To be sure, not every explanation for this April 2011 phenomenon supports my position, but I think the best ones do. As I wrote in the above post: "Someone knows something. Caveat emptor." Note that if silver stocks had exploded along with silver itself, the general public might have joined the small circle of silverbugs in their mania, so were they capped? Or were certain parties with inside information of future events heavily selling them short for profit? Why were the bullion banks covering shorts during the bursting of the bubble and not selling into it? Moreover, Occam's razor says that the curious timing of the first raid on silver was no coincidence: zero economic news, access markets on a Sunday night, Asian holiday, right before a chain of several margin hikes (why not one or two big ones? then, why not raise margins once silver settled down?), a few hours before the Osama bin Laden announcement, etc. It should also be noted that on that otherwise quiet evening, gold had just made an all-time high when markets opened.



37 comments:

Louis Cypher said...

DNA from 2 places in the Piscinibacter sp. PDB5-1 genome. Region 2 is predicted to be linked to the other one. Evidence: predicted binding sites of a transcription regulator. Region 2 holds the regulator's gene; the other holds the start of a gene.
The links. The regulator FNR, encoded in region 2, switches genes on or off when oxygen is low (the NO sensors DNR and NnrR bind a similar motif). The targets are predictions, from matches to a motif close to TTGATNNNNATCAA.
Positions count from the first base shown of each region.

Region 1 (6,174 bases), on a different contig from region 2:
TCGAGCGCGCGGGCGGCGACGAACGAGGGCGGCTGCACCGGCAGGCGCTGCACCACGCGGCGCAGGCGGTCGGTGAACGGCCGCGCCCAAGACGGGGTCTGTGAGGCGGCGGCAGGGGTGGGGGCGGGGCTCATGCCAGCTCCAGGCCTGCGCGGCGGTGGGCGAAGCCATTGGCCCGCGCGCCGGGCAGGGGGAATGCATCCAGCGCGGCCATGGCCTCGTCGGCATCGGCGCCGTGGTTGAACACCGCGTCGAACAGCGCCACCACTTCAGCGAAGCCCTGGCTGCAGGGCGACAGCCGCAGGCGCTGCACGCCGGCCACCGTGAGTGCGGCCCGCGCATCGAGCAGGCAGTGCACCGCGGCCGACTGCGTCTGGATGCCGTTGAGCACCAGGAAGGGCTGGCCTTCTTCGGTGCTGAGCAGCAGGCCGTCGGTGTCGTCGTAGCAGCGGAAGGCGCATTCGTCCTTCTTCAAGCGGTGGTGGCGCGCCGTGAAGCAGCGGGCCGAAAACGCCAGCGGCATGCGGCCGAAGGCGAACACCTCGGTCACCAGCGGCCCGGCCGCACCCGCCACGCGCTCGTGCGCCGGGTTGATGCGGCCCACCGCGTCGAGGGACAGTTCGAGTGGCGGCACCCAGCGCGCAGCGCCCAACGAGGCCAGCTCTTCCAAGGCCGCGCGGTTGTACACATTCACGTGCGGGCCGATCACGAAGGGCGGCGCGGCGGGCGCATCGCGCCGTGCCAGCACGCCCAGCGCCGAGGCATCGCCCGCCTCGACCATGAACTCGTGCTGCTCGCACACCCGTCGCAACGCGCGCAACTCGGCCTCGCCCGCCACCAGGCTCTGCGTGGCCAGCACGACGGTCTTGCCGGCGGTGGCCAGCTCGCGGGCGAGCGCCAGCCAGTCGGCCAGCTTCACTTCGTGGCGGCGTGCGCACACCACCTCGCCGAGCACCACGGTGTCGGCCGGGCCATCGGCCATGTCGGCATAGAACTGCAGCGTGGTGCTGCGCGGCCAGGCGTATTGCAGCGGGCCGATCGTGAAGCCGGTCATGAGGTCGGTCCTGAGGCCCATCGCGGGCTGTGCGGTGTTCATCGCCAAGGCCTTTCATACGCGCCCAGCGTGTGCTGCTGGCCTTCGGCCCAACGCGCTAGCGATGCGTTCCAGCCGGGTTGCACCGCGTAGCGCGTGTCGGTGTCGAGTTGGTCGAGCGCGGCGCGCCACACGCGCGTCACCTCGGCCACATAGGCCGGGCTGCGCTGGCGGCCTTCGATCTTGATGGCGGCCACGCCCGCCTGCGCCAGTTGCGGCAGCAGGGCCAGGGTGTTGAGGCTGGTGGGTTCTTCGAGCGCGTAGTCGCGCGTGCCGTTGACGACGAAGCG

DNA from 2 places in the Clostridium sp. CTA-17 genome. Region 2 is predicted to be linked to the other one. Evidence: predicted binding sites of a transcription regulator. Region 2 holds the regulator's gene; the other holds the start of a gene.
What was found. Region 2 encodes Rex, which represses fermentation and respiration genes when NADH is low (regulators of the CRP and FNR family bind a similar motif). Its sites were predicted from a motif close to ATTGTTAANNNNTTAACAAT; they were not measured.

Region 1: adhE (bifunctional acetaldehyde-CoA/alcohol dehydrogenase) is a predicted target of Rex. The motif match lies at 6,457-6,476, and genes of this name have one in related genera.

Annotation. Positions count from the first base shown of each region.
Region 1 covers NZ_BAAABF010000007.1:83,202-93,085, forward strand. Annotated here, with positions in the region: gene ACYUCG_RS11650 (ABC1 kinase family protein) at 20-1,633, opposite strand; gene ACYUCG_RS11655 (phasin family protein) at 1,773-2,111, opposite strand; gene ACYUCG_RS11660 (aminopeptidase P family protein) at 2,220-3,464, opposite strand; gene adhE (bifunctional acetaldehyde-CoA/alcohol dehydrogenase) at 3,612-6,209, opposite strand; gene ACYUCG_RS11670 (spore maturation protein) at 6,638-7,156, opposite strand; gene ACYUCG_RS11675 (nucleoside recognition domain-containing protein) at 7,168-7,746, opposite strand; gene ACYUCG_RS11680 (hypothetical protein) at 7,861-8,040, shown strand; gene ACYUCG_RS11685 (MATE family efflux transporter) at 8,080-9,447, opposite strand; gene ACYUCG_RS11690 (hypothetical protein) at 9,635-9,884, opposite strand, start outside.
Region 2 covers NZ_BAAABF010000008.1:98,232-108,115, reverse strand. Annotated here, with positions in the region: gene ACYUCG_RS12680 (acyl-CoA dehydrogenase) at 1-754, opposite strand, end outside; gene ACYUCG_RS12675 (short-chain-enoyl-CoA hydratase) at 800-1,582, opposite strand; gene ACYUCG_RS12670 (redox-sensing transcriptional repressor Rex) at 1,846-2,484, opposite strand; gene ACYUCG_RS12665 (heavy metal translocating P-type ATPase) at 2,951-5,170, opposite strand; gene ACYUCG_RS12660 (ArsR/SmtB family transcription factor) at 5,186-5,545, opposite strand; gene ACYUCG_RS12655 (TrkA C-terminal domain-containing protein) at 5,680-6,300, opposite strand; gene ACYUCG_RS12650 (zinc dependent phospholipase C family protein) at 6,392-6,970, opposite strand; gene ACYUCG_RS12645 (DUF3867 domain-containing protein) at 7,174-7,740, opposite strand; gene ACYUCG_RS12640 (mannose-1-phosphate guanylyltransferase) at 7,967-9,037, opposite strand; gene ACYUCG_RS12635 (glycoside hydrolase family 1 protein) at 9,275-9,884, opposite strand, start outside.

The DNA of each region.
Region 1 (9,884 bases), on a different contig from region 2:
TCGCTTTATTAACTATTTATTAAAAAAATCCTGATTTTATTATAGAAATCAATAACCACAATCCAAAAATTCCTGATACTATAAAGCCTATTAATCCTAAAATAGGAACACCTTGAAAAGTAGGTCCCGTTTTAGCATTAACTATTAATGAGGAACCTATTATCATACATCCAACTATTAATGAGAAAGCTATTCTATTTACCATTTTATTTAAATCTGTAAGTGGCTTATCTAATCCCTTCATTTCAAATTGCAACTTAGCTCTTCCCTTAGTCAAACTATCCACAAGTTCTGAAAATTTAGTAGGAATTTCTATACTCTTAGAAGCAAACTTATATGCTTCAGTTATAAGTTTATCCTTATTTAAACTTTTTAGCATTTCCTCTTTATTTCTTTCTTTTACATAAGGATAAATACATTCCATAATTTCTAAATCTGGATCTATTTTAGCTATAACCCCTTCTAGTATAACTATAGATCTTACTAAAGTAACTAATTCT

Not to veer to far off topic but Bill spotted an inverted Head and Shoulder on the HUI. In English this is a good thing and of course once that starts to circulate around the inter tubes we can expect some positive movement on those damn shares.

Warren James said...

Real anecdote from a friend last week, quote: "Its too late for me to go gold. Sad."

That comment was from 9th August, at $1700/oz.

It's true that any dollarbug will be afraid of buying the top in gold, which is why a steadily-rising gold price is one of the best ways to prevent a mania, whilst still letting the pressure out. I would prefer to view it as an emergent effect of policy and the banking structure (as GM suggests above), rather than being an evil perpetration (as GATA suggests).

I have often wondered what Freegold would look like, with everyone taking their cut, extracting value along the way - basically a muted stable ascent in gold (or rather, a muted stable descent of fiat value). Looks about right to me and it's why I'm happy to keep investing bits in gold, even at current prices, unlike my friend above.

Jeanne d'Arc said...

KD/GM/Warren

I'm really enjoying this debate. It's so nice to read both sides put so calmly and rationally, without the insults and accusations seen elsewhere on the net, and with a genuine desire to work out what's been going on.

For what it's worth, I'm pretty convinced that the March/April event in silver was a bubble. KD's assertion that the number of players is so small that bubbles can form easily (even if no-one else you know socially is buying silver) is spot on, and is a point I've tried to make several times before. It's also typical of silver's behaviour during the whole ten-year gold bull run: staganate - rapid rise - crash - repeat.